• Reasons to Believe has two testable creation models. One is essentially the Big Bang Model which is claimed to be first predicted in the Scriptures. However, as you would also agree there is no amazing Scientific gems hidden inside and the theory, despite being first proposed by a Jesuit Priest stemmed from his solving of Einstein’s GR Equations, not his reading of Genesis. Their other model is related to the origins of life which stems from aligning current observations + a little Hebrew magic to put the Spirit making single celled life as He hovered over the waters.

I also assume that this is your blog ( in which you outline reasons you eventually came to reject the YEC position-starting with freeing up the Genesis text and coming to terms with God accommodating their science of the day. And in light of the Calvin quote, ‘he who would learn astronomy… let him go elsewhere.’ What can we say then for modern genetics and the eloquent case Dr. Venema laid out? Why can we not say to him who wants to learn Biology and its unifying principle of common descent/Evolution ‘let him go elsewhere’ (besides the Scriptures) and that God was merely speaking to the ancient Israelites in the ‘Biology of their day.’ And Paul also was writing ‘according to the Biology of his day’ to make a point about Christ which was effective to his hearers in Rome who understood the ancient story of Adam and Eve in a certain light.

(Jay Nelsestuen) #10

Simply because, much of the time, this has nothing to do with science. We’re talking about history here. If the history outlined in the Bible directly contradicts the reconstructed history ascertained from the geologic column or genetics, then there’s obviously an issue. It’s true, I don’t think the Bible is where we ought to go to find information about scientific issues. But to call it unreliable when it comes to historical events? That seems a bit out of line.

In fact, this has been a bit of a pet peeve of mine: equating science with history. Certainly, there’s the branch of science called “historical science,” but let’s not confuse that with observational science.

An example: we can reliably predict weather without wondering about storehouses for wind and rain. Ergo, the Bible was speaking figuratively or was not intending to speak about the inner workings of the weather at all (so too with the shape of the cosmos). That’s direct, observational science. On the other hand, when it comes to evolution and the age of the earth and universe and so forth, those are less observationally-driven scientific conclusions, and more necessary frameworks to explain data from the past and present cohesively. There is a difference. Hence, natural history.

So there is a real dilemma here. If it can be concluded that the history and timeline presented in the Scriptures contradict the reconstructed history and timeline of science, then there are reasons to revisit the science and see if we can’t come up with a better model. On the other hand, there’s also good reason to reevaluate our interpretation. So far, from what I’ve seen, the latter is what usually happens. The science is accepted as golden and the Scriptures are reevaluated thereafter. The Scriptures are rarely used as a guide for piecing together natural history (though the Bible is, after all, largely made up of books of history). So too, presuppositions are rarely evaluated.

Point being, it’s more complicated than “Science says this, so the Bible can’t say that,” or even worse, “Science says this, so the Bible is wrong about that.”


Sorry but you are starting to channel Ken Ham here.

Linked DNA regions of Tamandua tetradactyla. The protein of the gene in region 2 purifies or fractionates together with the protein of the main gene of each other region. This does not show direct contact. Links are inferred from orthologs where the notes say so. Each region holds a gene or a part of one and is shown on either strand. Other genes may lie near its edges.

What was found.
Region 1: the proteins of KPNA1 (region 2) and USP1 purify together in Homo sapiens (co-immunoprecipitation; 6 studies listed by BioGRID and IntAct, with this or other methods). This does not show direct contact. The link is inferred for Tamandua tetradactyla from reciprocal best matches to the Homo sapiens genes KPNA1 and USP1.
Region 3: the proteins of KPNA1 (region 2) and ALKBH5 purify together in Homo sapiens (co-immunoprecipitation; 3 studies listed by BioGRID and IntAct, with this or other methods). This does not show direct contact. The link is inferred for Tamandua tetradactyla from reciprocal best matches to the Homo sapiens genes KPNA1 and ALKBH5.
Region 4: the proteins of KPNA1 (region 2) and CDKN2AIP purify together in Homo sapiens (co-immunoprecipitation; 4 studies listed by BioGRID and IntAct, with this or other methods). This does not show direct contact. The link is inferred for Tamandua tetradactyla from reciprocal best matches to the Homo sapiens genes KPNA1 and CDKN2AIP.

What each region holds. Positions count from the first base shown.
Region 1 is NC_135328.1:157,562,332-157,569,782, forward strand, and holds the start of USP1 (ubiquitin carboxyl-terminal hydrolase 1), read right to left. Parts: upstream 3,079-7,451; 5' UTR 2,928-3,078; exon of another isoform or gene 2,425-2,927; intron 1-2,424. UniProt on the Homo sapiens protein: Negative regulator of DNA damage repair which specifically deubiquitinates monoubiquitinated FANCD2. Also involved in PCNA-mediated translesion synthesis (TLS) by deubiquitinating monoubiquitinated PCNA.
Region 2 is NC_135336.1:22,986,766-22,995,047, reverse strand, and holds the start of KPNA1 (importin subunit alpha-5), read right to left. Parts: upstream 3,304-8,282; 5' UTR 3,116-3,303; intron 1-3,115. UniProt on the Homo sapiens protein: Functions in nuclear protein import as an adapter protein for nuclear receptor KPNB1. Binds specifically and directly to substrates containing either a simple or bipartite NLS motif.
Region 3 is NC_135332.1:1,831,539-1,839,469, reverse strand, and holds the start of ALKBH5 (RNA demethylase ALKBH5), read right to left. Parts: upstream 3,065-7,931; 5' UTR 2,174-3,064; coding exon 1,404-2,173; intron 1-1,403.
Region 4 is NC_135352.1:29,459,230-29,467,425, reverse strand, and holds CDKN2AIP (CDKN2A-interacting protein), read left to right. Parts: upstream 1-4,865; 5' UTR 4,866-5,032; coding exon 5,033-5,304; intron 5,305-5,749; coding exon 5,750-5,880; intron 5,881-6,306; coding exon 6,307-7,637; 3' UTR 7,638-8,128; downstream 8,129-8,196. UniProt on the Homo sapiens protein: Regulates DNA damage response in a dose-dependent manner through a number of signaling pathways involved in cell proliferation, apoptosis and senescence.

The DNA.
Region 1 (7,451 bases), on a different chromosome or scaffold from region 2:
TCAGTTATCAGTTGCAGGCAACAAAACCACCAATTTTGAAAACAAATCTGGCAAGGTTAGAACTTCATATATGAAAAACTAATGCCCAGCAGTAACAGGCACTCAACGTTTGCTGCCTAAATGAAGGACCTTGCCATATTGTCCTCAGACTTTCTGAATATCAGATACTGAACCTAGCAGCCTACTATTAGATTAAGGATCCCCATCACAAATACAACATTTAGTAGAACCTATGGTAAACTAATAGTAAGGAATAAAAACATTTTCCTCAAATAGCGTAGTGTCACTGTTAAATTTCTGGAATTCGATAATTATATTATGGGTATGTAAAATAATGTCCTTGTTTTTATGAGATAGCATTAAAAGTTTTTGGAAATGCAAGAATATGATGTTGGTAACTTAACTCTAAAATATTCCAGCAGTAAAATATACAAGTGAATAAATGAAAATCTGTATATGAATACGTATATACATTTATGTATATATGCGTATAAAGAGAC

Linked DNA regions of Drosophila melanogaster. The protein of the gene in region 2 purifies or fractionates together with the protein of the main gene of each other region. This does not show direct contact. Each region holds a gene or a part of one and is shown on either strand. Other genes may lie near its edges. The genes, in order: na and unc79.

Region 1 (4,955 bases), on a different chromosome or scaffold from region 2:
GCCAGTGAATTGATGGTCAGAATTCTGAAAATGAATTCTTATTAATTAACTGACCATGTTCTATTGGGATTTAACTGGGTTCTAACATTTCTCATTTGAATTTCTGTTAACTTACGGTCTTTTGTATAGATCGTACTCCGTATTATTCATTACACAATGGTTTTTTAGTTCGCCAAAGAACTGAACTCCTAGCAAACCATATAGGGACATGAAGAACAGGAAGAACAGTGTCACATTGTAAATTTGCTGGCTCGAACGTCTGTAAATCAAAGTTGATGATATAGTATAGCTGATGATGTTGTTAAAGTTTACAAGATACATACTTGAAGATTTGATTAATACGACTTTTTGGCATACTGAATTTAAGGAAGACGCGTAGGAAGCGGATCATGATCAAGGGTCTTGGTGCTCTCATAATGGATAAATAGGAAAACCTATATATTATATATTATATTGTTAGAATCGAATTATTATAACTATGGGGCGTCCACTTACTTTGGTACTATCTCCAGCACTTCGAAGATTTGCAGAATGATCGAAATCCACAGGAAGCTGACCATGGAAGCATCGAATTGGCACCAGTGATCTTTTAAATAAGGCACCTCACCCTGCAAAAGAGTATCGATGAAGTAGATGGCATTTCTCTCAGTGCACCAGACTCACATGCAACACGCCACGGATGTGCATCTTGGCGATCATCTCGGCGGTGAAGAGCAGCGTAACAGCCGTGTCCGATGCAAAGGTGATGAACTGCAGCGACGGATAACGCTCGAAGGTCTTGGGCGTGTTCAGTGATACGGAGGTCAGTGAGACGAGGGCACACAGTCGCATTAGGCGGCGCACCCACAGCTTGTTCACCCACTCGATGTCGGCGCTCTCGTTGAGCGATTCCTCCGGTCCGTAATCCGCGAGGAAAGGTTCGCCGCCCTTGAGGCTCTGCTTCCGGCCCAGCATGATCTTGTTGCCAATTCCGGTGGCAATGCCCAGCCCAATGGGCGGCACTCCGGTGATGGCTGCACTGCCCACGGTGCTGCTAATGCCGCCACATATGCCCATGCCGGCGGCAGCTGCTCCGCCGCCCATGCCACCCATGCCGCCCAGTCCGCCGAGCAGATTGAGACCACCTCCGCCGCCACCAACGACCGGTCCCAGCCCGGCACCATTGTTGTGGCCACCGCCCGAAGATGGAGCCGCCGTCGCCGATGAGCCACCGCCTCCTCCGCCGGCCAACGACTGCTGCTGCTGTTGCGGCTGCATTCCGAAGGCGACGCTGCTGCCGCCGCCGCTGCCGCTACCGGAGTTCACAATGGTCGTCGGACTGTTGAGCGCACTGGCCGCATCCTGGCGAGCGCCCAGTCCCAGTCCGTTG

All science is observational. Can you give me an example in science that doesn’t depend on observations at some point? Every experiment has to be observed to determine it’s outcome.

(George Brooks) #12


This quote comes from the book you include in your post, right?: "Genesis, Creation and Early Man: “The Orthodox Christian Vision”.

Does the writer actually demonstrate the above described affects of The Fall in Orthodox tradition? The tone and details of the lengthy quote strike me as rather Roman Catholic, rather than Orthodox.

Please advise. Thanks!

(Jay Johnson) #13

No, it’s the review that I linked. That’s why he listed page numbers to references. The book’s author is an Orthodox priest. The Patristic period (100-450) belongs to all of Christendom, not just the Catholic or Orthodox branches.

(George Brooks) #14


Absolutely agreed.

But this raises an interesting question. The Orthodox tradition frequently (but depending on the national body involved, not always) varies from the Roman Catholic tradition regarding Original Sin and what it was supposed to mean.

For example, other than material produced by the Russian Orthodox community, most of the Orthodox material I read on the need to baptize infants avoided the usual (Roman Catholic) position that an infant was already tainted by sin.

Most of the Orthodox writings said the point of infant baptism is for other, “traditional”, reasons. The usual Orthodox narrative on Adam’s sin was not that his sin was transmitted to future generations, but that Adam was the First to Sin, as a vivid demonstration of the inevitability that all of Adam’s descendants would be unable to avoid sin as well.

So: Assuming this distinction amongst the Orthodox is, in general, an actual distinction, it means that the paragraph that I quoted from your post above either inaccurately reflects the Orthodox position in the patristic period, or that the Orthodox tradition moved away from that description after the Patristic period closed.

Follow me?

(Jay Johnson) #15

@gbrooks9 Yes, but those things in the paragraph have to do with natural conditions before and after the Fall, not with original sin or its transmission.

Edit: You should ask @GJDS these questions. He understands his own tradition far better than I do.

(George Brooks) #16


I think you missed the fireworks between me and @GJDS regarding his interpretation of Orthodox Traditions, and virtually every piece of writing I could find on the internet which disagreed with him.

The Russian Orthodox publications tended to side on the Roman Catholic side.

As for your comments about “natural conditions” . . . I haven’t examined that specifically. But it does come to mind that if many sections of the Orthodox tradition reject the Roman view of “Original Sin” - - it is quite possible that they don’t think there was a Cosmic-wide shift in metaphysical reality the moment that Adam sinned.

Like I said, I haven’t yet looked into that specific facet of the various Orthodox traditions.

(Albert Leo) #17